Starbucks and Its WorkersComments
Starbucks, like most companies, creates all sorts of arrangements to make sure that it doesn’t have too much, or any, responsibility for its workers. One of which is a pretty normal one–they contract out to run their airport operations. Among the many problems with this is the massive discrimination of transgender workers on the job or Latino workers who are in Starbucks uniforms, even if not technically Starbucks employees.
One transgender barista said his supervisors kept writing “Jessica” instead of Jay on his work schedule.
They stared at his stubble and frowned at his deepening voice. A manager even laughed when he told her to stop referring to him as “she,” said the barista, Jay Kelly, who works at a Starbucks at Orlando International Airport in Florida.
“It’s like a bullet to my heart,” he said. “They look at me like I’m disgusting or like I’m not human or a type of animal that doesn’t belong in that airport.”
Mr. Kelly, 25, is one of some 300 employees who responded to a union survey about conditions working for HMSHost, a travel food service company that has long operated Starbucks and other coffee shops in airports nationwide. His allegations and others’ — including that dozens of employees were told to speak English — were made in a report the union released amid tense negotiations with HMSHost, and as labor groups reach out to marginalized people to increase their membership.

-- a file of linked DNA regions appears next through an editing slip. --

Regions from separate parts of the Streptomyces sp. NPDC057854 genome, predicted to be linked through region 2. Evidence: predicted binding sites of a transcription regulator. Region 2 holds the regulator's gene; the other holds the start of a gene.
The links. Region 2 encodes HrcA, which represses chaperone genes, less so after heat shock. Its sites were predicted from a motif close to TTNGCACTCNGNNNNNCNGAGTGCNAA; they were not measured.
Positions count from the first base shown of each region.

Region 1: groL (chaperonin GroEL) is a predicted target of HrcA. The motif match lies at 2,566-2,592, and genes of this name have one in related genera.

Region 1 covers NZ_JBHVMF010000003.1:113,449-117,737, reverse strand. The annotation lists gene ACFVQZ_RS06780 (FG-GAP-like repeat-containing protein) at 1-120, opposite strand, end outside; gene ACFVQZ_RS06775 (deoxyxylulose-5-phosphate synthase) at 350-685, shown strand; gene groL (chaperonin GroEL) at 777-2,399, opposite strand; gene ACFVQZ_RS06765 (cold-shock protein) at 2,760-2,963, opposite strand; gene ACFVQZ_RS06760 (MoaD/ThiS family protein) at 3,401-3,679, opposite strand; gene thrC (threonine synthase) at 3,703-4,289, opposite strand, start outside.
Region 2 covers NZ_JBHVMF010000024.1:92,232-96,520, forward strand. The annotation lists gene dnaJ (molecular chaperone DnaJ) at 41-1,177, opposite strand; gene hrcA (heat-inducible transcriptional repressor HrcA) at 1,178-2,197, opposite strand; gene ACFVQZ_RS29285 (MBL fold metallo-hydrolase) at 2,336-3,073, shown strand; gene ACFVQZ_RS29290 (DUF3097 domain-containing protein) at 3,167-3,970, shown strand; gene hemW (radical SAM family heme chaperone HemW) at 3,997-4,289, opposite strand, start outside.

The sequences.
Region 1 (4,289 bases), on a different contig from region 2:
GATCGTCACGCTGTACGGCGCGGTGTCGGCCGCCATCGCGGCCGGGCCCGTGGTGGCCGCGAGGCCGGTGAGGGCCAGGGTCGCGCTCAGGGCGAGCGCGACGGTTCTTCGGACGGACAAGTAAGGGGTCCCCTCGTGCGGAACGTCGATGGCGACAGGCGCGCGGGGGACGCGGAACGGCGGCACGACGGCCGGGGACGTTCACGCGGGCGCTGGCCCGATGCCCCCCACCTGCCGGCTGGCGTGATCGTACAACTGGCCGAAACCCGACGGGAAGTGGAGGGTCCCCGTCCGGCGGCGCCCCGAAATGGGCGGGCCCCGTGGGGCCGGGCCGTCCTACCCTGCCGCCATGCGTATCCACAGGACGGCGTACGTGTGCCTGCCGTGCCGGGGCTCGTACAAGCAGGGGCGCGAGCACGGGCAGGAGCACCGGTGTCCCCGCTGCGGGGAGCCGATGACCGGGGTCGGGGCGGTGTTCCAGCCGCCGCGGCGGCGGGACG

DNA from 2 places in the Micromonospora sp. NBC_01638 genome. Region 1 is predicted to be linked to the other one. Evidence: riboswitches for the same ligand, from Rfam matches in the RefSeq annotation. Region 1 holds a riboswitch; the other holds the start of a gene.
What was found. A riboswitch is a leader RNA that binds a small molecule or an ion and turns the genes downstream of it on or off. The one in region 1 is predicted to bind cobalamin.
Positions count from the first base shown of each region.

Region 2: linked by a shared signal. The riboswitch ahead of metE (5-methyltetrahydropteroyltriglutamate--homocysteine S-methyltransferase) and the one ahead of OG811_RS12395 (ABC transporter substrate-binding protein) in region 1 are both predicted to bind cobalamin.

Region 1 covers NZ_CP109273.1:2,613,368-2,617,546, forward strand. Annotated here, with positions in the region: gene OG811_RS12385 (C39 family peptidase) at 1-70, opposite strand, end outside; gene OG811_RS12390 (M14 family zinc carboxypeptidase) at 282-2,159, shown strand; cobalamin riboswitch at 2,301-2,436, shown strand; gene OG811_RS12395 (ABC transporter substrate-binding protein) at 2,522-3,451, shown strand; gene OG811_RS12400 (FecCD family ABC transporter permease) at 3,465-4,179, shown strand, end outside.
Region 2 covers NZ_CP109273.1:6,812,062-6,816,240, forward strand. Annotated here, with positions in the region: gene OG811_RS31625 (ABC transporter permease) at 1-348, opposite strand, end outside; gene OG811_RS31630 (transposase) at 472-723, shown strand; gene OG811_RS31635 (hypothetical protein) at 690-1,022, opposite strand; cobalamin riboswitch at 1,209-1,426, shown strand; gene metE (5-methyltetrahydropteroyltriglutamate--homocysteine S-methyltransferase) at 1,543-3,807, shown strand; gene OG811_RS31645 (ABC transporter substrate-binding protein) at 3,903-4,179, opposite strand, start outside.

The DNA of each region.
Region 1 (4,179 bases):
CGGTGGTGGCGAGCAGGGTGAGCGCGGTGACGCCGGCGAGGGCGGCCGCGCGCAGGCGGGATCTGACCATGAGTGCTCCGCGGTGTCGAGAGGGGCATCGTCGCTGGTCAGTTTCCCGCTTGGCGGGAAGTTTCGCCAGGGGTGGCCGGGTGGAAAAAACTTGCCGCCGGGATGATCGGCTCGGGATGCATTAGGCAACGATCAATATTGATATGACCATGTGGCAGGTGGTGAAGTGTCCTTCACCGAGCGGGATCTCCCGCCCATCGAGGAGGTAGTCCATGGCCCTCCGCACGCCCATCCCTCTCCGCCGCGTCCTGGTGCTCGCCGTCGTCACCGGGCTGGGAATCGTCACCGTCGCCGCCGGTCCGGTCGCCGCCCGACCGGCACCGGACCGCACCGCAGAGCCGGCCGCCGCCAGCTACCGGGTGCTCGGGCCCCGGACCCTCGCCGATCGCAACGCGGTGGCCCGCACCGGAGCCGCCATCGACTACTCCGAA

HMSHost denied any discrimination and accused the union, UNITE HERE, of spreading false information to gain leverage at the bargaining table. “We do not discriminate against any associate based on race, ethnicity, national origin, L.G.B.T.Q. status or any other reason,” the company said in a statement. “Our fair treatment policy ensures an open and inclusive environment.”
Laura FitzRandolph, HMSHost’s chief human resources officer, said the company took complaints of discrimination seriously.
“If an issue comes to our attention, as in this case, we swiftly investigate and resolve it,” she said in a statement.
In its survey, the union said that the median pay for black baristas was less than for white baristas, based on an analysis of wage data for more than 2,000 unionized employees.
In its statement, HMSHost said the pay analysis was misleading and accused the union of using isolated complaints to undermine the company and unionize more shops. UNITE HERE has been organizing at Starbucks airport locations in Orlando, Denver and other cities.
Good on UNITE-HERE for both organizing these workers and for getting this story published in the Times. As I’ve said many times, the way forward here is to hold parent companies accountable for everything down the line, whether foreign or domestic. They are controlling for cost and quality already so there’s no legitimate excuse to not have responsibility for the workers and their treatment.